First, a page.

Are you angry? You might say no, but anger doesn’t always manifest itself as rage. Anger can exist quietly or be explosive. Either way, anger often masks depression and trauma that comes out in the form of discontent, rage, and aggression. Most of the time anger is just the surface of what is actually going on beneath.
The expression of anger is organized into three general types including aggressive, passive, and assertive. Just because you’re not explosive doesn’t mean you’re not angry and just because you’re experiencing emotions as anger doesn’t mean you aren’t depressed. If you are angry, there are probably other issues to deal with.
The Three Types of Anger
Anger isn’t simple. It comes in three types, all of which have their own nuances. The most commonly known version is aggressive anger. These people can typically have the characteristics like being derogatory, tactless, and inappropriately honest. Individuals who are aggressively angry are often self-righteous, controlling, and think they are superior to others, which can make others feel humiliated, resentful, hurt, and vengeful. Often these people achieve their goals at other people’s expense.
Assertive anger can manifest itself as straight-forward, honest communication from a confident, goal-oriented person but that masks anger. Others might even feel valued and respected, but the anger remains. Furthermore passive anger is indirect, emotionally dishonest, and self-denying. This makes them feel anxious, helpless, and manipulated while the other person can feel guilty, superior, or frustrated. There can be a lack of respect and other people’s goals are accomplished at the expense of the angry person.
How Depression Turns into Anger
When someone is depressed, they can get frustrated, irritable, or hostile. They can feel unheard and unacknowledged. They may wonder why they aren’t seen or heard. This is how the sadness the person is feeling turns into anger. It doesn’t have to manifest itself in aggression, sometimes depression turns into a passive expression of anger. The person may not even understand that their anger is really sadness and that the deeper, underlying problems need to be handled in order to work on it. On the other hand, the person might deny anger altogether. When someone pushes their despair down, it often results in various forms of anger.
Trauma & Anger
Trauma is another issue that can turn into anger. Sometimes when a person has been traumatized or abused, they may not understand why something happened to them. This misunderstanding and frustration with the people who were supposed to protect them evolves into one of the three forms of anger. Suppressed trauma may come out in depression, anxiety, anger, or all three. Anger may also be the catalyst for dealing with these problems. To work on anger is to work on all the underlying emotions that cause uncomfortable feelings.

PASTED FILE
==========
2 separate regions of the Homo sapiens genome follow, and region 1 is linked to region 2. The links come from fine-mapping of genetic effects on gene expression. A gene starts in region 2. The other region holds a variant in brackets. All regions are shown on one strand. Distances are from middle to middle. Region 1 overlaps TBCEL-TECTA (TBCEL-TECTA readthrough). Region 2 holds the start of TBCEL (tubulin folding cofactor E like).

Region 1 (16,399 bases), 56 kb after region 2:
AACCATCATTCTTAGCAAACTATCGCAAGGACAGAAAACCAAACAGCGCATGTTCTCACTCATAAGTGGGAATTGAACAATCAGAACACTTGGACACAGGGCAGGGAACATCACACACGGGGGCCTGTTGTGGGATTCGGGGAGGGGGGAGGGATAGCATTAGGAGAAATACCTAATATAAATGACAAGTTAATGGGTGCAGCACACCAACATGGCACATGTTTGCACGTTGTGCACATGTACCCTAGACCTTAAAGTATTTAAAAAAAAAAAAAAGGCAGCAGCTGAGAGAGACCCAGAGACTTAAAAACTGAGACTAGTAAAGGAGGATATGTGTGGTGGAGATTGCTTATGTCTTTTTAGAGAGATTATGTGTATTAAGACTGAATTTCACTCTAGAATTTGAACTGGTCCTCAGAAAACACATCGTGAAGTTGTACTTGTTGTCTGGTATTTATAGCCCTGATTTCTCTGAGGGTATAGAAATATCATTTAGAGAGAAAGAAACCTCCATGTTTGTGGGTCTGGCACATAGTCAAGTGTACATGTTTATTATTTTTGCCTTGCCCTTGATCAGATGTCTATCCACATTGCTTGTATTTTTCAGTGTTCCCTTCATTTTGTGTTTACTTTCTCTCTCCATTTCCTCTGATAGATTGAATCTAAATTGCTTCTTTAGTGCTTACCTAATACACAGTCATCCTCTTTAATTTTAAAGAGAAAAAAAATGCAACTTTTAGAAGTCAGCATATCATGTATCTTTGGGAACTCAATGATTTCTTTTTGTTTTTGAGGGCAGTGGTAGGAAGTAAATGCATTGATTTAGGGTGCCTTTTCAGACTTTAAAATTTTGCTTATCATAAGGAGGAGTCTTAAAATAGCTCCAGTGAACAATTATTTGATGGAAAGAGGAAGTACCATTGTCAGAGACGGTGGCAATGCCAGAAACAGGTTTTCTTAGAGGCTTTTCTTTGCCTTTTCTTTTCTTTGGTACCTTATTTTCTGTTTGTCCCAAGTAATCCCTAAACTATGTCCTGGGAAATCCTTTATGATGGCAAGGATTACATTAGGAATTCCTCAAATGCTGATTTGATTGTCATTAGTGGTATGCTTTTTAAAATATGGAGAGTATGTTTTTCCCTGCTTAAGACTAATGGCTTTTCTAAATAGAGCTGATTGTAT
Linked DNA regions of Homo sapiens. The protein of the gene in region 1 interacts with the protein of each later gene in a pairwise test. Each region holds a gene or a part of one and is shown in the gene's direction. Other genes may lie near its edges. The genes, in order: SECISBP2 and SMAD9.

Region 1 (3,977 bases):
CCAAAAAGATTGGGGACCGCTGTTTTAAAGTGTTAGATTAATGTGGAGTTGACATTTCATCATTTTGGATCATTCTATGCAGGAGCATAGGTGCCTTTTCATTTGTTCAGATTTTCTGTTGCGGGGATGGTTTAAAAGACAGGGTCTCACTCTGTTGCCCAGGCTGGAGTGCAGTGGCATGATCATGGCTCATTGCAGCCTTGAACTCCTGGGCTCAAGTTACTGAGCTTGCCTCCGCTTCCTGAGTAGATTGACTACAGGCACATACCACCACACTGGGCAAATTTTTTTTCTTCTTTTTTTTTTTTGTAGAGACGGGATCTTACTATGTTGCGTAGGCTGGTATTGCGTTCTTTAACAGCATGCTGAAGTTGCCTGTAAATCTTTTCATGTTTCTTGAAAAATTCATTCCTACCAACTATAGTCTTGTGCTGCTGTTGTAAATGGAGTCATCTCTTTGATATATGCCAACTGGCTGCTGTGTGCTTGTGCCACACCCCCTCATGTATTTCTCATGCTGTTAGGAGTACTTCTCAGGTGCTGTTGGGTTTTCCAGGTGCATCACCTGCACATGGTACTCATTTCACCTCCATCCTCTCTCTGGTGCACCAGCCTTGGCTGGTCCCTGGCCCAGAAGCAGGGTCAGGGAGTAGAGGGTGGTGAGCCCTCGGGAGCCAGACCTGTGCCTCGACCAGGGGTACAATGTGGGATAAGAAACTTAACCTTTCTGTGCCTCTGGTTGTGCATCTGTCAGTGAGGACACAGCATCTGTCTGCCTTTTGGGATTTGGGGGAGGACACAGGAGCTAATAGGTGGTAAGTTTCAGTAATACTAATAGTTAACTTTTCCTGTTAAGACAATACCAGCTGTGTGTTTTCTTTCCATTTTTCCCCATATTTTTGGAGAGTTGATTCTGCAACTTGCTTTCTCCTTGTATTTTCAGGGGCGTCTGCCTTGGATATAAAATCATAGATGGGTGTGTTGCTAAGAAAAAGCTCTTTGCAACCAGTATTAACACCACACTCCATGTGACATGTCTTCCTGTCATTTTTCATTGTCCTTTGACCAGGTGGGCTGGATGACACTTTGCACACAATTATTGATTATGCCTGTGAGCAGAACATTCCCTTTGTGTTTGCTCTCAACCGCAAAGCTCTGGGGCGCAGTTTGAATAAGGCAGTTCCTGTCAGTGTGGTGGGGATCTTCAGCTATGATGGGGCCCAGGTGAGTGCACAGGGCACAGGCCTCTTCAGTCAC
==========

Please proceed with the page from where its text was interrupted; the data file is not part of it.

Anger Management Therapy
The best way to deal with anger and its various causes is through anger management therapy. Not only will this form of counseling lead to solutions about the anger, it offers a window into the deeper issues. Whether it is trauma, clinical depression, an anxiety disorder, or another mental health issue, anger is often a representation of the psychological or fundamental problems occurring inside the individual.
It is often a symptom, not the issue itself. If you can admit to yourself that your anger is difficult to control and that it, to a certain extent, changes your life, you will have taken the first step to healing. Then you need to work on what the causes of this anger are and work through them in anger management therapy.
Think deeply about yourself. Are you angry and have trouble accessing the emotions beneath the anger? Are you frustrated about the way you feel or the way your life has turned out? It is time to get that anger under control and begin the real work and what is going on inside of you. There are reasons why you’re so angry, whether you are passively or aggressively. Admitting that to yourself is the way to start working on your anger and healing the hurt person below it.
Ryan Beitler is a writer, journalist, and blogger who has written about mental health for a variety of publications. He has worked for The Slovenia Times, Paste Magazine, Addiction Now, and more.